7. 3M-54 Klub (SS-N-27 SIZZLER)
Back in the day, the Soviets made up for their lack of carrier-borne naval aviation with antiship missiles. They were the first to develop these in a modern format, and they have continued to refine the concept. Where we in America are stuck with the lame Harpoon, the Russians have worked out the fantastic Klub. It’s got a range of over 600 km and has a subsonic cruise for better range performance plus a supersonic terminal attack profile. They’re designed to reach Mach 2.9 in the final stages of flight, plus perform aggressive maneuvers to make them harder to target. These are probably the most formidable antiship missiles at present, taking the title from another Russian missile, the P-270 Moskit (SS-N-22 SUNBURN).

8. Kh-101 (AS-15 KENT)
The Russians were very impressed with the Tomahawk cruise missile and the AGM-86 ALCM. Imitation being the sincerest form of flattery, they made their own ‘Tomahawkski’ in the Kh-55. Like the Tomahawk, the Kh-55 has a range of about 2,500 km and comes in nuclear and conventional flavors. They’ve also improved the guidance system, with the latest versions reporting a CEP of 6-9 m. Unlike the west, the Russians did two good things with Tomahawkski. First, they standardized on it for their long-range land attack use across sea, air, and land platforms. The Tomahawk is strictly for naval use. B-52s, B-1s, and B-2s, drop the AGM-86, which is a completely different design, even though it has roughly the same characteristics. Second, the Russians super-sized it into the Kh-101, which is 7.45 m long, weighs 2,300 kg at launch, and has a range of 3,500 km. More range is good.

9. Tukhachevsky’s Echelons
This is a strategic one. I’m giving credit to Mikhail Tukachevsky, a brilliant operational theorist and victim of Stalin’s purges, even though his idea really only was workable much later. The idea was to group your forces in waves, with the first wave fixing the enemy in place and establishing weak points in the enemy’s lines, and the second wave smashing through the weak points and surging deep into the rear area with the help of the reserve as needed. War games figured that if nobody in NATO called out the tactical nuclear weapons, the Soviets could get to the Rhinei in about seven days. NATO had a lot of advanced weapon system designs in the late 80s built around defeating exactly this kind of fearsome armored attack.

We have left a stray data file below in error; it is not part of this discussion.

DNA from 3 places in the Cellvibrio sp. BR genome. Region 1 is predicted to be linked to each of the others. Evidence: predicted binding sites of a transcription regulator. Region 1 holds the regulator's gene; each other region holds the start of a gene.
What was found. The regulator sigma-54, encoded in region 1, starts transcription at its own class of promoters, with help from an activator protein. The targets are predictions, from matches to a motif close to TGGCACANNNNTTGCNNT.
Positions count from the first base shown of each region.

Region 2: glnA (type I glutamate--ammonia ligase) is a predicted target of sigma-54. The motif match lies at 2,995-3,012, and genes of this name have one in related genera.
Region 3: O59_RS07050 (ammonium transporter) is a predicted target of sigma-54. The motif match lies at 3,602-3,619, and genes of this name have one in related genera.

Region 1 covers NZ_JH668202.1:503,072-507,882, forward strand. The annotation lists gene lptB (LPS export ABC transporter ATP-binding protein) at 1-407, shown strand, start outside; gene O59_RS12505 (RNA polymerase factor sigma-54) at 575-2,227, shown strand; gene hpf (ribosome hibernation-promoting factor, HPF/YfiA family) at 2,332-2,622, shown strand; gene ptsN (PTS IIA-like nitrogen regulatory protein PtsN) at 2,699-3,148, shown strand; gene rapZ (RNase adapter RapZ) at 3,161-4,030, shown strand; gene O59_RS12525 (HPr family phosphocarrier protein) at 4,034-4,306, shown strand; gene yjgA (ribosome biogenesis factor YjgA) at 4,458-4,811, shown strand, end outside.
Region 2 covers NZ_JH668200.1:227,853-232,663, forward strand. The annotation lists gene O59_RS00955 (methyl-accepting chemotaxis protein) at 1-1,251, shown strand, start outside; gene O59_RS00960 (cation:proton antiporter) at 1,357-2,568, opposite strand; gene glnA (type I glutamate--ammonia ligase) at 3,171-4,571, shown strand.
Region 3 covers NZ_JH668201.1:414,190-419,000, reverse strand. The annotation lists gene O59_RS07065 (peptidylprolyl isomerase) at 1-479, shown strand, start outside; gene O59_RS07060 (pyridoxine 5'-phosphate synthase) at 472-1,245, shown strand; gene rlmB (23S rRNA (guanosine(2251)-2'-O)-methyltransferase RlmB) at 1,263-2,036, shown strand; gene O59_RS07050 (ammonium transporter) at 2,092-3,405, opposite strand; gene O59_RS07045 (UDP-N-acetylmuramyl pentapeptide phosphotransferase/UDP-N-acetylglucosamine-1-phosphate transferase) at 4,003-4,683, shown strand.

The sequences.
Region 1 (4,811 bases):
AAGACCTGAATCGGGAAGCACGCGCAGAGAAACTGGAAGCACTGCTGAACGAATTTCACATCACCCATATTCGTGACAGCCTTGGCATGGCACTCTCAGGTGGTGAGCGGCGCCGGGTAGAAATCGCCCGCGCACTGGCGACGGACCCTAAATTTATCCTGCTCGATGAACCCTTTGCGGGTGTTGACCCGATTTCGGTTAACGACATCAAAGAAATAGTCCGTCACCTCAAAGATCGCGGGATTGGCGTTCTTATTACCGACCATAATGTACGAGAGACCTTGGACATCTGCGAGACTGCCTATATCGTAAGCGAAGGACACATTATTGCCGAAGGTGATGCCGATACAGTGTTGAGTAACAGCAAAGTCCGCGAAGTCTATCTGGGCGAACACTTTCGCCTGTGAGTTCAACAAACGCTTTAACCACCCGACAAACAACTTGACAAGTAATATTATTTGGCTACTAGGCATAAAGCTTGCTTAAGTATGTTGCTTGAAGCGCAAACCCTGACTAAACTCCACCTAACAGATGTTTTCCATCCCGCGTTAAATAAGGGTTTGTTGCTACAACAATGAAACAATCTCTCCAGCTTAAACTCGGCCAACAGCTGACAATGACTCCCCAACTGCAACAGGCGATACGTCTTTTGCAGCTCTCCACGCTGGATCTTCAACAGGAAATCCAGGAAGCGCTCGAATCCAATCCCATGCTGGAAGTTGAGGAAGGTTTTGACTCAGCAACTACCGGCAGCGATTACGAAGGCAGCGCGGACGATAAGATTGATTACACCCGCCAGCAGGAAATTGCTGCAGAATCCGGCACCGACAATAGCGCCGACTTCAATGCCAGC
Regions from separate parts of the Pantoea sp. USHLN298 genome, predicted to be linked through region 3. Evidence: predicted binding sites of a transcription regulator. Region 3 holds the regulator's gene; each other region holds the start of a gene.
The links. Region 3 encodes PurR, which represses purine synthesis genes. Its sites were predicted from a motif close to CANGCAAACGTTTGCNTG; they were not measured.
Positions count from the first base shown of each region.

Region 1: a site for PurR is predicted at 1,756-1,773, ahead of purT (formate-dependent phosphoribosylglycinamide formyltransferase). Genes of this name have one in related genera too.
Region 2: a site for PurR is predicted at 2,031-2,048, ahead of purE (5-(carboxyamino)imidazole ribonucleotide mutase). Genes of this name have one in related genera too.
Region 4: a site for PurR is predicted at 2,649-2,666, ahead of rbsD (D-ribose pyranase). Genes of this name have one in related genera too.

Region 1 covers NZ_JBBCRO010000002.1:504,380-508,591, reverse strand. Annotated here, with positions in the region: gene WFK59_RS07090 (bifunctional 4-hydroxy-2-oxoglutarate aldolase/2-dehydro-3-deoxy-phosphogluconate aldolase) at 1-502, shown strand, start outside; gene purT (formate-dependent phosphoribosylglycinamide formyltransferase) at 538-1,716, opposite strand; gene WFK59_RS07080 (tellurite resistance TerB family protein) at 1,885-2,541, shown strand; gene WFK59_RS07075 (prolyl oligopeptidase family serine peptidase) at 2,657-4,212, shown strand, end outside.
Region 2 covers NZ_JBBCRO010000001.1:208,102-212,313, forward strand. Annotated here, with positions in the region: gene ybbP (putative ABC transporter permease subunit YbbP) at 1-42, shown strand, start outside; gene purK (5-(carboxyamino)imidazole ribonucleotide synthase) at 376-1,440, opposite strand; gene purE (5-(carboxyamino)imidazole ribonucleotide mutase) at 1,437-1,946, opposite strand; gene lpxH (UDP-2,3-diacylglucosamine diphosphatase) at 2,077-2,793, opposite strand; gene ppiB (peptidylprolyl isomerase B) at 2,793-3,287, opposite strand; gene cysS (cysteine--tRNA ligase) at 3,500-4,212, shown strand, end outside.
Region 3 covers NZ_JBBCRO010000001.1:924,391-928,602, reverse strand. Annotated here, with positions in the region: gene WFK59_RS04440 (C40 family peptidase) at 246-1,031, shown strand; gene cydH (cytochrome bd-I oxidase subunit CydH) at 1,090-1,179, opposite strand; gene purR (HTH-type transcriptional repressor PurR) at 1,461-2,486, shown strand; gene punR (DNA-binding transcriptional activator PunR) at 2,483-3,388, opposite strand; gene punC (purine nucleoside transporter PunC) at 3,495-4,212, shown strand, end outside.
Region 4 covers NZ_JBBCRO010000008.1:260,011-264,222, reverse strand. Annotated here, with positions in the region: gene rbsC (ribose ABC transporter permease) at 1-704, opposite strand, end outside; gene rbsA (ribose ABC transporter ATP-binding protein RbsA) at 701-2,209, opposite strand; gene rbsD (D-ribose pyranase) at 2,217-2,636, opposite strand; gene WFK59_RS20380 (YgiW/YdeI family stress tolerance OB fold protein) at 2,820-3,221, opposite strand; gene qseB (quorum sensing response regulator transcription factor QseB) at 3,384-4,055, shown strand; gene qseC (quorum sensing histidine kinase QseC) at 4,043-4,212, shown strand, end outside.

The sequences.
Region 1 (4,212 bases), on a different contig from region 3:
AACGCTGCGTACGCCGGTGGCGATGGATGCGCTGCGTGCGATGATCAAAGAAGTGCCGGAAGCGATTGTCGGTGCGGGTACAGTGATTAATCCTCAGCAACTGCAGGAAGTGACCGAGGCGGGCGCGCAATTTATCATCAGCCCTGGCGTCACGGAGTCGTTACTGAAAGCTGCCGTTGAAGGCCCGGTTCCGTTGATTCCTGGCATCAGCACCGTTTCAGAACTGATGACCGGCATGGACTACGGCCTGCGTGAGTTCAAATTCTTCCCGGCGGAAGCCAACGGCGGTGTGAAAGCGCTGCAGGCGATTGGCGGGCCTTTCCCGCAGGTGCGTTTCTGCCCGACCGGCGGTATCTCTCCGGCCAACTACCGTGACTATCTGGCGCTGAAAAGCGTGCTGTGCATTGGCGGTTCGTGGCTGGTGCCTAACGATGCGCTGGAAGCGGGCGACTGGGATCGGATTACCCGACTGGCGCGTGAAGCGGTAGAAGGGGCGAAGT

10. The Kremlin
While the Kremlin is a pretty cool looking complex of buildings, I don’t mean this in the strictly literal sense. More in “The Kremlin” as in the overall leadership. While the Russians have a highly centralized control scheme, which I don’t always approve of, they play for keeps. Their rules of engagement generally make good tactical sense and they support their people. They do not throw their servicemen or their allies under the nearest bus to appease the fickle world opinion. I am indifferent as to the fate of al-Assad, but I like how Russia is supporting their ally in tough times. That is the point of an alliance is it not? To help each other when it is needed, not merely when it is convenient or popular to do so. They commit or don’t; there are no half-measures like the nonsense in Benghazi. And I’m very fond of their solution to the problem of urban warfare.

There you go. Ten Russian things I like. Have a happy Thanksgiving, eat plenty of turkey, drink lots of vodka, and watch hockey.

i) The exercise only ever looked to get to the Rhine, not beyond. Tactical nuclear weapons in Germany were American, and therefore under American control, and there was always the question if Americans would launch the nukes and trigger armageddon over Germany if the Soviets kept things conventional. To the west of the Rhine, however, lies France, who had her own nuclear arsenal in submarines, on Dassault bombers, and on le Plateau d’Albion. There was no doubt in the Pentagon, at Rand, or in the Kremlin that the French would play spoiler and use their nuclear weapons to induce armageddon rather than lose. So the tank armies always stopped at the Rhine.